Both law students and law teachers have traditionally been drawn to conceptual projects that attempt to systematize the field of contract law. The reasons for this are easy to see: the field is doctrinally complex, few beginning students have any substantial experience with the kinds of fact patterns that arise in the cases, and the law is a locus of contestation over fundamental issues of economic liberalism that go to the heart of ...


Protecting Reliance, Victor P. Goldberg Jan 2014

Protecting Reliance, Victor P. Goldberg

Faculty Scholarship

Reliance plays a central role in contract law and scholarship. One party relies on the other's promised performance, its statements, or its anticipated entry into a formal agreement. Saying that reliance is important, however, says nothing about what we should do about it. The focus of this Essay is on the many ways that parties choose to protect reliance. The relationship between what parties do and what contract doctrine cares about is tenuous at best. Contract performance takes place over time, and the nature of the parties 'future obligations can be deferred to take into account changing circumstances. Reliance ...


From Contract To Status: Collaboration And The Evolution Of Novel Family Relationships, Elizabeth S. Scott, Robert E. Scott Jan 2014

From Contract To Status: Collaboration And The Evolution Of Novel Family Relationships, Elizabeth S. Scott, Robert E. Scott

Faculty Scholarship

The past decade has witnessed a dramatic change in public attitudes and legal status for same-sex couples who wish to marry. These events demonstrate that the legal conception of the family is no longer limited to traditional marriage. They also raise the possibility that other relationships – cohabiting couples and their children, voluntary kin groups, multigenerational groups and polygamists – might gain legal recognition as families. This Article probes the challenges faced by aspiring families and the means by which they could attain their goal. It builds on the premise that the state remains committed to social welfare criteria for granting family ...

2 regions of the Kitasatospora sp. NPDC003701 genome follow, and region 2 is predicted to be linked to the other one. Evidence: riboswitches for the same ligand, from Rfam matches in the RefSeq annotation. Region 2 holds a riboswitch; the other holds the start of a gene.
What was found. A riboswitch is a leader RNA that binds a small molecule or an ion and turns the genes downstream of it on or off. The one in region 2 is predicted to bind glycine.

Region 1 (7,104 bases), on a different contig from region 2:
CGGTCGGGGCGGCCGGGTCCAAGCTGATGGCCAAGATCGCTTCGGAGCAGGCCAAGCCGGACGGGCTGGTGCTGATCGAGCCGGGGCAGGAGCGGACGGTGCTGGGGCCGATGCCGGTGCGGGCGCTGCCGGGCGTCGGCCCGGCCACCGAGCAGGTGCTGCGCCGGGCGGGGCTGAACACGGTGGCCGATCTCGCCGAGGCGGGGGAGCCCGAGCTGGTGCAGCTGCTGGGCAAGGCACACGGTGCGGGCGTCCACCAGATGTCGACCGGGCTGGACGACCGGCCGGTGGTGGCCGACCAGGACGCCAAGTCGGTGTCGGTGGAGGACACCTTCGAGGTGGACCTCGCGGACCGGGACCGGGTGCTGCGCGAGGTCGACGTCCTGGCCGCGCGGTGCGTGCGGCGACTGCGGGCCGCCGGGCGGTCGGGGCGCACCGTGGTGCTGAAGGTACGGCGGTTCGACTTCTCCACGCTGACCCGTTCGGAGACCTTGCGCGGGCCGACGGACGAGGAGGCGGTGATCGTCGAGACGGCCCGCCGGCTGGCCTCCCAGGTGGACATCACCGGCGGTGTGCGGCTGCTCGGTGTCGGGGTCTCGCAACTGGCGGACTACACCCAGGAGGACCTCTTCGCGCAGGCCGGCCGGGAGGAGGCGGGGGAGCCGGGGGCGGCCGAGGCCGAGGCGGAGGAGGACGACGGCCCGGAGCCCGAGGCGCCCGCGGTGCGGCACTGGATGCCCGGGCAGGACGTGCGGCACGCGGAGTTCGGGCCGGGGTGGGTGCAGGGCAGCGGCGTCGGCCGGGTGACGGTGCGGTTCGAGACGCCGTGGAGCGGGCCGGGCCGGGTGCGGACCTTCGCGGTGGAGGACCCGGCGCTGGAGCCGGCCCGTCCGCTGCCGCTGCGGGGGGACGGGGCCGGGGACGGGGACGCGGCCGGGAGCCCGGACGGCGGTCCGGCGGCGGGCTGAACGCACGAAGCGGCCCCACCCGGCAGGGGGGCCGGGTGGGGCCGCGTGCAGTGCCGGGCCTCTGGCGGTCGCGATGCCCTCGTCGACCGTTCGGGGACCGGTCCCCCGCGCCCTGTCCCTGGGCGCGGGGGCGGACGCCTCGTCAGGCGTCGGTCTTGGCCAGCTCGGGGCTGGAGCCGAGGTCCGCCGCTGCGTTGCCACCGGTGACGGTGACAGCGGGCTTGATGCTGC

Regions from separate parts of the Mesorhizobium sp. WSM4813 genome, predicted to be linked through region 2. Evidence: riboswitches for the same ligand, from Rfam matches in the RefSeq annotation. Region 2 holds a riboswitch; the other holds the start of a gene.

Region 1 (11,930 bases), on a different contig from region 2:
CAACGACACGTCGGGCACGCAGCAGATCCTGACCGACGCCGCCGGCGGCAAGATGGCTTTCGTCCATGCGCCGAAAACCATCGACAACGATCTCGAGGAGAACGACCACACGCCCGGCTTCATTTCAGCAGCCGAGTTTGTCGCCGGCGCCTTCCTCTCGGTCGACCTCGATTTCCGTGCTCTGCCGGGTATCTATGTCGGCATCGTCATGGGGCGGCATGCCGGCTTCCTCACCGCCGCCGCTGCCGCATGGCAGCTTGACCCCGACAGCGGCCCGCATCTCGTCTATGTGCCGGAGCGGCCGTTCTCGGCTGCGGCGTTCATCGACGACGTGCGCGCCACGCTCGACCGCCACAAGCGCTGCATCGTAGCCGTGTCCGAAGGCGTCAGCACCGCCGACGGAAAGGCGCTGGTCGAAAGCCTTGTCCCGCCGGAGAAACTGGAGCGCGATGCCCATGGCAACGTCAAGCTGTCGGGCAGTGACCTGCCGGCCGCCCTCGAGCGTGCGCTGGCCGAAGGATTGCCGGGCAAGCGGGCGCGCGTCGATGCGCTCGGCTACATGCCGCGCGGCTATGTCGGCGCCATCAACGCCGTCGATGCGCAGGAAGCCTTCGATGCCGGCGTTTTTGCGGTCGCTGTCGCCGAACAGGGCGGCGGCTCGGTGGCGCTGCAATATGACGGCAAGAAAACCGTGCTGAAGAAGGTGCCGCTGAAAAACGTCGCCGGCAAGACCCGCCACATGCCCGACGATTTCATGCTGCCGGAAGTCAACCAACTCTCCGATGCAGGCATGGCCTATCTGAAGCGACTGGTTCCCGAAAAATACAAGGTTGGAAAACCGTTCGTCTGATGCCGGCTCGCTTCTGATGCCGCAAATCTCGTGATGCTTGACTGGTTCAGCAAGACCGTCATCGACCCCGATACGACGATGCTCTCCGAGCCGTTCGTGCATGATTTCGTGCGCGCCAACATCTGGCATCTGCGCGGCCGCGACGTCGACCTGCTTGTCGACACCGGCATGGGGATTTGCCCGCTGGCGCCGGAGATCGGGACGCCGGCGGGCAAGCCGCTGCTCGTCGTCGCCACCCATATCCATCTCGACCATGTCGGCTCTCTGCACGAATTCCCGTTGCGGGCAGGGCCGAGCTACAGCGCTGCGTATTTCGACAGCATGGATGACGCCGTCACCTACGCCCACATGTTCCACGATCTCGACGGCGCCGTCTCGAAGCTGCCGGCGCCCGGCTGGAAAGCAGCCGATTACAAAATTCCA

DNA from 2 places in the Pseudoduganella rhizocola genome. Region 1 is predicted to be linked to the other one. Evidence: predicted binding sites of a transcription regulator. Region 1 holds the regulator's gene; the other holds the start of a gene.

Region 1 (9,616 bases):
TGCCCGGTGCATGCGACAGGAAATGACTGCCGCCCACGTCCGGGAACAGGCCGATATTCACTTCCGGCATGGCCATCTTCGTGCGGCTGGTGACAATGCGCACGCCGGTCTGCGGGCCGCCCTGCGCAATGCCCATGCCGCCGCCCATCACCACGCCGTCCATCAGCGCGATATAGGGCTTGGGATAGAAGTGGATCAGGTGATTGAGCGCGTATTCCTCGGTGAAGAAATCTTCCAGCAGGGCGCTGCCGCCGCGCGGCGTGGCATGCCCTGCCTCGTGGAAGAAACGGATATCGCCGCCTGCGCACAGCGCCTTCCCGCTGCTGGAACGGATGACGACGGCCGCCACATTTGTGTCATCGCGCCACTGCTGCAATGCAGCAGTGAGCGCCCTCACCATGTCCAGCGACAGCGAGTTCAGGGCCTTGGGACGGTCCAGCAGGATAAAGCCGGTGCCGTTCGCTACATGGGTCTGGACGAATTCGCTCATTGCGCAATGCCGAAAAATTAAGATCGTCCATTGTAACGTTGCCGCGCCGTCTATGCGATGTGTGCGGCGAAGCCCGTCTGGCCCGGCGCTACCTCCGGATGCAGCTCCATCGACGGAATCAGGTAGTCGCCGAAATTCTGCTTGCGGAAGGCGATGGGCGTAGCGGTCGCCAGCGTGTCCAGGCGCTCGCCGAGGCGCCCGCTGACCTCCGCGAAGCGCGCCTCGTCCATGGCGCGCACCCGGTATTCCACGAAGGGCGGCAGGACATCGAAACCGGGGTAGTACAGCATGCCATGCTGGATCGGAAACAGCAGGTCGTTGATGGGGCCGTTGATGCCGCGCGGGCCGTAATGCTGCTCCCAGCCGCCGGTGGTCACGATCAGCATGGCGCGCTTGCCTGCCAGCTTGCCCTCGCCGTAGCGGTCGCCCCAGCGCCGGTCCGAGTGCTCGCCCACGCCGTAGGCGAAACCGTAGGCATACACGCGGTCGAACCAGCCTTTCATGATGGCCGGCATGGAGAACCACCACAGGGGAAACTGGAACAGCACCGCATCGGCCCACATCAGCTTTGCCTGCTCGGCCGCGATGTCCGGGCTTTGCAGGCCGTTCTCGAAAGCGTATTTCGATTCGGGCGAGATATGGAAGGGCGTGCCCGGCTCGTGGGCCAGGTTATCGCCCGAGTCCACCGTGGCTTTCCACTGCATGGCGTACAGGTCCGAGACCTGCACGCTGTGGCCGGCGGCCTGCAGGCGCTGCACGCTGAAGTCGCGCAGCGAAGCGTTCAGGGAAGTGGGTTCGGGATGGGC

Situational Duress And The Aberrance Of Electronic Contracts, Nancy Kim Jan 2014

Situational Duress And The Aberrance Of Electronic Contracts, Nancy Kim

Faculty Scholarship

This article explains how the aberrant nature of electronic contracts has unique effects. Companies take advantage of these unique effects and use electronic contracts in a coercive manner. This article proposes the new defense of “situational duress” to address the exploitative use of electronic contracts in certain situations.

Part I explains why electronic contracts are aberrant and explains how the developing law in this area deviates from traditional contract doctrine. This section also discusses how the electronic form affects consumer behavior and understanding of contract terms. Part II provides background to the traditional doctrine of duress and introduces the concept ...


Two Alternate Visions Of Contract Law In 2025, Nancy Kim Jan 2014

Two Alternate Visions Of Contract Law In 2025, Nancy Kim

Faculty Scholarship

Part I of this essay examines how businesses have shaped the evolution of contract’s form from the past to the present and ex-plains how courts have responded by reshaping contract law.1 Part II of this essay anticipates changes in the business landscape and explains how these changes might create new challenges for contract law. Part III predicts two alternative visions for contract law in 2025. The first is as a diminished body of law, made nearly irrelevant by other laws and preempted by private rules administered by non-judicial entities. The second vision is that of a robust contract ...